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SJM without Han Geng still draws screaming masses of girls

(Global Times)

13:08, January 09, 2013

(Xinhua Photo)

"Back off or I'll literally kick you out," shouted a forceful guard as he manhandled two rabid, young, female Super Junior-M fans. The two backpack-clad students had managed to penetrate the all-female human barrier that separated them from the posters of their highly androgynous-looking teen idols.

Monday at 4 pm China local time, K-Pop (Korean Pop) sensations Super Junior-M, or SJM, celebrated the online release of their second album Break Down by holding a press conference at the CGV Star International Movie Theater at Beijing's Olympic Center's sub-branch in Chaoyang district.

There's nothing new about young teens being fanatical over a boyband.

However, what's interesting about SJM (the M is for Mandarin) is that they are actually a sub-group culled from the larger Super Junior, a Wu-Tang Clan-esque move. Put together in 2005 by entrepreneurial producer Lee Soo-man - chairman of Seoul-based SM Entertainment, which is also the band's management - the group has, at its peak at least, consisted of up to 13 members.

Formed in 2008, SJM is essentially a manufactured Chinese-Korean Mandopop boyband originally consisting of seven members. Since its inception, and benefitting from the unique selling point that is their mixed pedigree, SJM has won numerous awards in the Chinese music industry.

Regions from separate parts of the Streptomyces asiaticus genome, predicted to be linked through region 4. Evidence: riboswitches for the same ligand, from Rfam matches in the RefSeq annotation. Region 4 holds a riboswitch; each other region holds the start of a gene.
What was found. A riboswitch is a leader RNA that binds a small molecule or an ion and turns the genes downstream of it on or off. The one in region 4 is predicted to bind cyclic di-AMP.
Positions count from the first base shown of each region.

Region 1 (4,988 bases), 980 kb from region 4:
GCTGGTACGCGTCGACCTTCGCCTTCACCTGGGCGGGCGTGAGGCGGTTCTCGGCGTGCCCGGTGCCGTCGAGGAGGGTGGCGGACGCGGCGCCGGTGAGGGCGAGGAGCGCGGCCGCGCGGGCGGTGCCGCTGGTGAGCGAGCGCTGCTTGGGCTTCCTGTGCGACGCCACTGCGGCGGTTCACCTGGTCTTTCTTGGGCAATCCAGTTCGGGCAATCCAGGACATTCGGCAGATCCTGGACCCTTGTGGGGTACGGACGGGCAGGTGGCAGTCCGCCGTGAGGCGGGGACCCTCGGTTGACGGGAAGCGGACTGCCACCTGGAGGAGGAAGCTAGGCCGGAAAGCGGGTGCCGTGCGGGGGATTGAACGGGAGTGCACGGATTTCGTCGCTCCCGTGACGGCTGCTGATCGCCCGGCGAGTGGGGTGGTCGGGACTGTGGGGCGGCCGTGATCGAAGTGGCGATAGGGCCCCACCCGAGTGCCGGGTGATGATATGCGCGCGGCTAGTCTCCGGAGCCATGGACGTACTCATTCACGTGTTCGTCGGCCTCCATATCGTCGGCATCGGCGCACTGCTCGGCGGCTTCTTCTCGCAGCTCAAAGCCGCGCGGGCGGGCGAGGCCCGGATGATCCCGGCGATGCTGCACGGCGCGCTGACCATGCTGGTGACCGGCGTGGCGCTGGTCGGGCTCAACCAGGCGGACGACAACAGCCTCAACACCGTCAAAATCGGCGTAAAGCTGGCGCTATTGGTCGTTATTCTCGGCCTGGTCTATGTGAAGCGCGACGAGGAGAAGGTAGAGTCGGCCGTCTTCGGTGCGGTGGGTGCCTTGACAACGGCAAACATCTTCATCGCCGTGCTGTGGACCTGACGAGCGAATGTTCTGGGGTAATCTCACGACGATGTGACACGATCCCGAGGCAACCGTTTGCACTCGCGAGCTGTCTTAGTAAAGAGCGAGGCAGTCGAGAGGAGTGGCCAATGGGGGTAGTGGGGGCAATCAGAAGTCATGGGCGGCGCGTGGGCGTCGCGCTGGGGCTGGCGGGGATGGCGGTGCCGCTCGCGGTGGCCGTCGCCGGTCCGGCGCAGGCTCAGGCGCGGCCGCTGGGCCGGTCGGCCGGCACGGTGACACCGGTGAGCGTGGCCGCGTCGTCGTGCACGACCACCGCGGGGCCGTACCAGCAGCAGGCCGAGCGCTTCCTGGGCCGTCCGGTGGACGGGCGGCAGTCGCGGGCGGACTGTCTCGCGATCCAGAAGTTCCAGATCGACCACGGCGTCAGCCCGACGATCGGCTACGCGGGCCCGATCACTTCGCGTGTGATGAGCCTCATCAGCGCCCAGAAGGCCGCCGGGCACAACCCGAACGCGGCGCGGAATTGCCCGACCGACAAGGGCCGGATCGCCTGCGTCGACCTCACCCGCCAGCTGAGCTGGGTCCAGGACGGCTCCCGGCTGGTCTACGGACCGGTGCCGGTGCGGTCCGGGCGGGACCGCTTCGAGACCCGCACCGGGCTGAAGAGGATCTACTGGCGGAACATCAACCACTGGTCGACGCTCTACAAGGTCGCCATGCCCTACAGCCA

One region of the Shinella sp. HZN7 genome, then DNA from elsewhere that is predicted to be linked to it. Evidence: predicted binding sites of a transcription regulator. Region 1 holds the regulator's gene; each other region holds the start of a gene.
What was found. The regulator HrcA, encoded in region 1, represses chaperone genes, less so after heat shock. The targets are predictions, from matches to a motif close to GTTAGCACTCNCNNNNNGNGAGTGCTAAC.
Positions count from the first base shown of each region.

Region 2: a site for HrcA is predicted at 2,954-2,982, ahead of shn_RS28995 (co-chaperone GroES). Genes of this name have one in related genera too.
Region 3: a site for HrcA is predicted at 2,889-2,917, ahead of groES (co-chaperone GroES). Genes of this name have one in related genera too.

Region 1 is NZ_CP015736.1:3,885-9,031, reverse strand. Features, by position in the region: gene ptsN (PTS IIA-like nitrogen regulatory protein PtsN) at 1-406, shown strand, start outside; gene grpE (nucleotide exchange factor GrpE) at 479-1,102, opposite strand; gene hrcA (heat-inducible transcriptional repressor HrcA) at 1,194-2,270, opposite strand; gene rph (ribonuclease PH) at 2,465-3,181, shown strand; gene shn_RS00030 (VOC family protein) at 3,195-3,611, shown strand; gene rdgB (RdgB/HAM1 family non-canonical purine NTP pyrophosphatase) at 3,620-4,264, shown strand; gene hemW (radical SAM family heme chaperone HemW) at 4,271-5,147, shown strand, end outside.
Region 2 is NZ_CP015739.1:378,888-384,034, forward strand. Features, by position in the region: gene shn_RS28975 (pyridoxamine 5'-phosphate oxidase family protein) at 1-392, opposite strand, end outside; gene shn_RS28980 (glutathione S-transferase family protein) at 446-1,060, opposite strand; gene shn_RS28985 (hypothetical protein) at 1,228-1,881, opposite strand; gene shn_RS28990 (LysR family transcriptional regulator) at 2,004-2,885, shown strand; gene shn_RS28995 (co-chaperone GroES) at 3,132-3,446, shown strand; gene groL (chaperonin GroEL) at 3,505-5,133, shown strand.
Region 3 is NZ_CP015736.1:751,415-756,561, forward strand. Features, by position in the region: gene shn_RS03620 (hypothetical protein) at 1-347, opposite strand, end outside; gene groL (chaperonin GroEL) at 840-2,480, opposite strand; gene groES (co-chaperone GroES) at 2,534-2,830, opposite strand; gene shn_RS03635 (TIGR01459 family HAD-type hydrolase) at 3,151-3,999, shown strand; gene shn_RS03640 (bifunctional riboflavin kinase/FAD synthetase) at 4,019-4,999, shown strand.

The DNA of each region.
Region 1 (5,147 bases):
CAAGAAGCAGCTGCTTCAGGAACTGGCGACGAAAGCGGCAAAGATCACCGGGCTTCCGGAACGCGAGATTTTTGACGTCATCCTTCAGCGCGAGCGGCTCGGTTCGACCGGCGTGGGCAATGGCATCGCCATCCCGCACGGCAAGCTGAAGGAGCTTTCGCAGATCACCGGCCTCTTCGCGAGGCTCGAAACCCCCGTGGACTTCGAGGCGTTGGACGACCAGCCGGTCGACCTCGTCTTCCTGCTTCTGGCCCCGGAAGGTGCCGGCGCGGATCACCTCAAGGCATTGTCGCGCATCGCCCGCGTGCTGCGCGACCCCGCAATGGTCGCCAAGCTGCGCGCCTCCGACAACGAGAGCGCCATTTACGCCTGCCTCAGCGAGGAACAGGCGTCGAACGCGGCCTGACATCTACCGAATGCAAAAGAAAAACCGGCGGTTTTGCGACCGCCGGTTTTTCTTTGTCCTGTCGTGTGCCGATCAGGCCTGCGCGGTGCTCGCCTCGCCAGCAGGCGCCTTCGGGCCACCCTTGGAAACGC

It hasn't been all squeaky-clean boyband fun for Chinese fans along the way. SJM's previous leader - Chinese-born Han Geng, now 28 - filed a lawsuit against SM Entertainment in December 2009. He left the group soon after, citing opposition to what he felt was a highly "unlawful, overly restrictive and unfair" contract, according to his lawyers.

"SJM lost so many fans after Han Geng quit. Partly because, obviously, Han Geng, as a Chinese singer, attracted the most attention in the first place," said 15-year-old Hu Yuanxin, who came all the way from Shandong Province in the hopes that she would catch a glimpse of one of her idols.

Showing off the numbered wristband denoting her place in line - No. 517 - Hu, who is traveling with her mother (also an SJM fan), said she officially got leave from school just to be in Beijing for Monday's press conference. Hu was visibly excited to "breathe the same air as SJM, in the same building," but a little disappointed about the organization of the event.

"It's so unfair that those showing up later than me are getting inside. We didn't even know where to get the tickets," she said with obvious dejection.

"We got here around 7:30 am," said another fan. "The guard said just now that we might get a glimpse of SJM in the downstairs parking lot. Maybe I will go there later."

As the crowd swelled back and forth, there was still no sign of any real-life boyband member. Representatives of SM Entertainment flatly refused Metro Beijing entry into the theater. Overhearing the exchange, one onlooker remarked that she was surprised that a national newspaper was being refused entry. Previous attempts to contact the band's Seoul-based management team proved fruitless.

In a text Monday evening, Hu, in a hotel room, wrote that she had been crying for the last hour. Despite her (and her mother's) long-distance pilgrimage, she was not able to see any of SJM. "I know it's the company (SM Entertainment) that is to blame," she said.

Thoughts return to the two struggling fans from Monday, who at one point franticly screamed at the guard, "Have you seen them already? Would you tell me which hotel they are staying in?"

"I don't. Now get back," retorted the guard as he methodically placed them back into the crowd like a couple of Tetris bricks.

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